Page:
Theatre Review: ‘Kaidan Chibusa no Enoki’ (The Ghost Tale Of The Wet Nurse Tree)
The Heisei Nakamura-za company performs Kabuki at the Lincoln Centre Festival, NYC!
The Lincoln Centre Festival performance of the Kabuki play ‘Kaidan Chibusa no Enoki’ (The Ghost Tale of the Wet Nurse Tree) took place in NYC from 7th – 12th July 2014 at the Rose Theatre. Having inherited the dream of their father Nakamura Kanzaburō XVIII, who sadly passed away in December 2012, the performance run was dedicated to him by his sons Nakamura Kankurō VI and Nakamura Shichinosuke II. Kanzaburō helped establish the Heisei Nakamuraza, a portable touring wooden Kabuki Theatre which is intended to recreate the atmosphere of the old Edo Kabuki Theatre the Nakamuraza which, along with the Moritaza (later the Shintomiza) and the Ichimuraza, was one of the old ‘Edo Sanza’ (three main theatres). The Heisei Nakamuraza is set up in each location for only one set of performances. The company had previously performed at the Lincoln Centre twice before to great acclaim with ‘Natsu Matsuri Naniwa Kagami’ (The Summer Festival: A Mirror of Ōsaka) in 2004 in the reconstructed portable theatre which had been shipped from Japan for the occasion, and ‘Hōkaibō’ and ‘Renjishi’ in 2007 at Avery Fisher Hall. This was the first time the company had performed in New York without Kanzaburō and a portrait photo of him was placed in the foyer of the theatre.
‘Kaidan Chibusa no Enoki’ (The Ghost Tale of the Wet Nurse Tree) was written by the rakugo artist Enchō San’Yūtei (author of the famous Japanese tale ‘Kaidan Botan Dōrō’ – The Ghost Tale of the Peony Lantern) and was serialised in 1888 in a Meiji era newspaper and later adapted for the stage. With production advice from Jitsukawa Enjaku III it was revived by Nakamura Kanzaburō XVIII and played at the Kabukiza each August in 1990, 1993, 2002, and 2009. It then played in August 2011 at the Shinbashi Embujō and at the Akasaka ACT Theatre in March 2013. The production at the Lincoln Centre was based on the March 2013 performance.
The elaborate plot revolves around the scheming of a former samurai Namie Isogai (played by Nakamura Shidō II) to seduce the wife of the painter Hishikawa Shigenobu, Oseki (played by the female role specialist or onnagata Nakamura Shichinosuke II). With the help of Shigenobu’s doddery old servant Shōsuke but hindered by Uwabami no Sanji the tattooed outlaw and Namie Isogai’s villainous comrade in an earlier crime, which comes back to ‘haunt’ Namie Isogai in the final scene, his plan initially succeeds (the three roles of painter, servant and tattooed outlaw were all played by Nakamura Kankurō VI using the traditional Kabuki hayagawari quick change technique). A toshi kyōgen, full length play, it is ultimately a kaidan (ghost story) which to begin with is played as a sewamono (domestic drama) but which in the penultimate scene ‘At the Great Waterfall of the Juniso Shrine’ (now in Tōkyō’s Shinjuku Chuo Park) transforms dramatically into the more bombastic aragoto style of acting.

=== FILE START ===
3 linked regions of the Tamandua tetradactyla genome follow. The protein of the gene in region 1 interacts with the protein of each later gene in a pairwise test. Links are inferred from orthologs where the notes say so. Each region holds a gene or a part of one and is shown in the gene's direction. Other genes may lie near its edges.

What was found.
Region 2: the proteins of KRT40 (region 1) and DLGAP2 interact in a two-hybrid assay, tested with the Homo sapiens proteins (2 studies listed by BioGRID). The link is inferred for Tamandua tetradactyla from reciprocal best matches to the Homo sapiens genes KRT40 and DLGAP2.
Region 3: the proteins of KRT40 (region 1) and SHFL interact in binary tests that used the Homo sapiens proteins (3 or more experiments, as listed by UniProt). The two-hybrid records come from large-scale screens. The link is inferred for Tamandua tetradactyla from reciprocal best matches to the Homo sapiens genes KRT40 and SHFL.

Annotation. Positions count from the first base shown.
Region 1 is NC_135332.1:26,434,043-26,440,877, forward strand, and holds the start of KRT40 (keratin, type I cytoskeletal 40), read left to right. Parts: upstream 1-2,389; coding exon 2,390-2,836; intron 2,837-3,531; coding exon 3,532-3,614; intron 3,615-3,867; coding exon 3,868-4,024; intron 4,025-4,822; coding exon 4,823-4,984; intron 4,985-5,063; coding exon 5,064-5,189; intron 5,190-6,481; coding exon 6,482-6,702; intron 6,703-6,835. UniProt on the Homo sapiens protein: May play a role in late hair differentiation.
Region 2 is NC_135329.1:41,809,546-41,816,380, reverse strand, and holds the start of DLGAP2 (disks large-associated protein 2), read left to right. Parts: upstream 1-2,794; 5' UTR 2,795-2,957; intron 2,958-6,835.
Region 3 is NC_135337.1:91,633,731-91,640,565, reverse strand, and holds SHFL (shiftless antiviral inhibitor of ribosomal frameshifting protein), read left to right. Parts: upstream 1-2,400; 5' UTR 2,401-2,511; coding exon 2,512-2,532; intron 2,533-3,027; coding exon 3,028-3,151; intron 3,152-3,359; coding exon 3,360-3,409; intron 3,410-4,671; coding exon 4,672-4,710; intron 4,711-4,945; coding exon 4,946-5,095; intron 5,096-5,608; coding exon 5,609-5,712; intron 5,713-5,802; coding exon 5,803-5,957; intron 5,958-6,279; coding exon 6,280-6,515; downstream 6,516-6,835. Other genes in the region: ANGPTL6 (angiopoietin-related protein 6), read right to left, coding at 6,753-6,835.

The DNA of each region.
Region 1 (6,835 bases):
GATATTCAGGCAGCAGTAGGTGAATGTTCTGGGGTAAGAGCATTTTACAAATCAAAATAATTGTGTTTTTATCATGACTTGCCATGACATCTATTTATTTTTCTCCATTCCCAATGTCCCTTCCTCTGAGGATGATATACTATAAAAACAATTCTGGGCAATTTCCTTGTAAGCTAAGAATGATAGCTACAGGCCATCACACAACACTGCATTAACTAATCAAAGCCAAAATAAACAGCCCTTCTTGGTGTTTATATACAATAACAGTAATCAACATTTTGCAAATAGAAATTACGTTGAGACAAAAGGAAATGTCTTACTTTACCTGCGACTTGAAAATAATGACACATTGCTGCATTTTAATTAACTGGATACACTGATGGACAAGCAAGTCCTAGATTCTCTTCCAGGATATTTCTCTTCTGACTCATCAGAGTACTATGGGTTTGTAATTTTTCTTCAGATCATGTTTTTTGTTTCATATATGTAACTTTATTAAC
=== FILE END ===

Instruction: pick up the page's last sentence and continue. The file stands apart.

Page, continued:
The venue, the Rose Theatre near Columbus Circle (usually used for Jazz concerts), has the more intimate quality which some larger venues lack and comparatively speaking is of a reasonably similar size to the temporary touring wooden theatre that Heisei Nakamuraza use in Japan. As with many venues in the West the facility for setting up a hanamichi walkway through the audience was lacking and as with other venues with similar restrictions the staging had to be adapted with the shichi-san (seven-three) point on the hanamichi, the principal place for characters to pause, pose and declaim for effect, as they make important entrances (deha) or exits (hikkomi) replaced by the space at the bottom of a set of steps leading from the stage to the front of one of the aisles.
The company had not, as others sometimes do, enlisted the help of kakegoe (lit. ‘hung voice’) callers and the substantial Japanese contingent in the audience were content to applaud Western style; a practice usual even in Japan where kakegoe calling is left to the kakegoe ‘guilds’. In comparison to regular Kabuki performances in Japan this resulted in some empty silences at points in the production called ‘ma’ when the actors speak important parts of the script and strike mie poses when kakegoe calls, traditionally part of the interaction between actor and audience, alongside the striking of the tsuke wooden clappers, would usually have added essential dramatic emphasis and rhythm for the actors and the performance.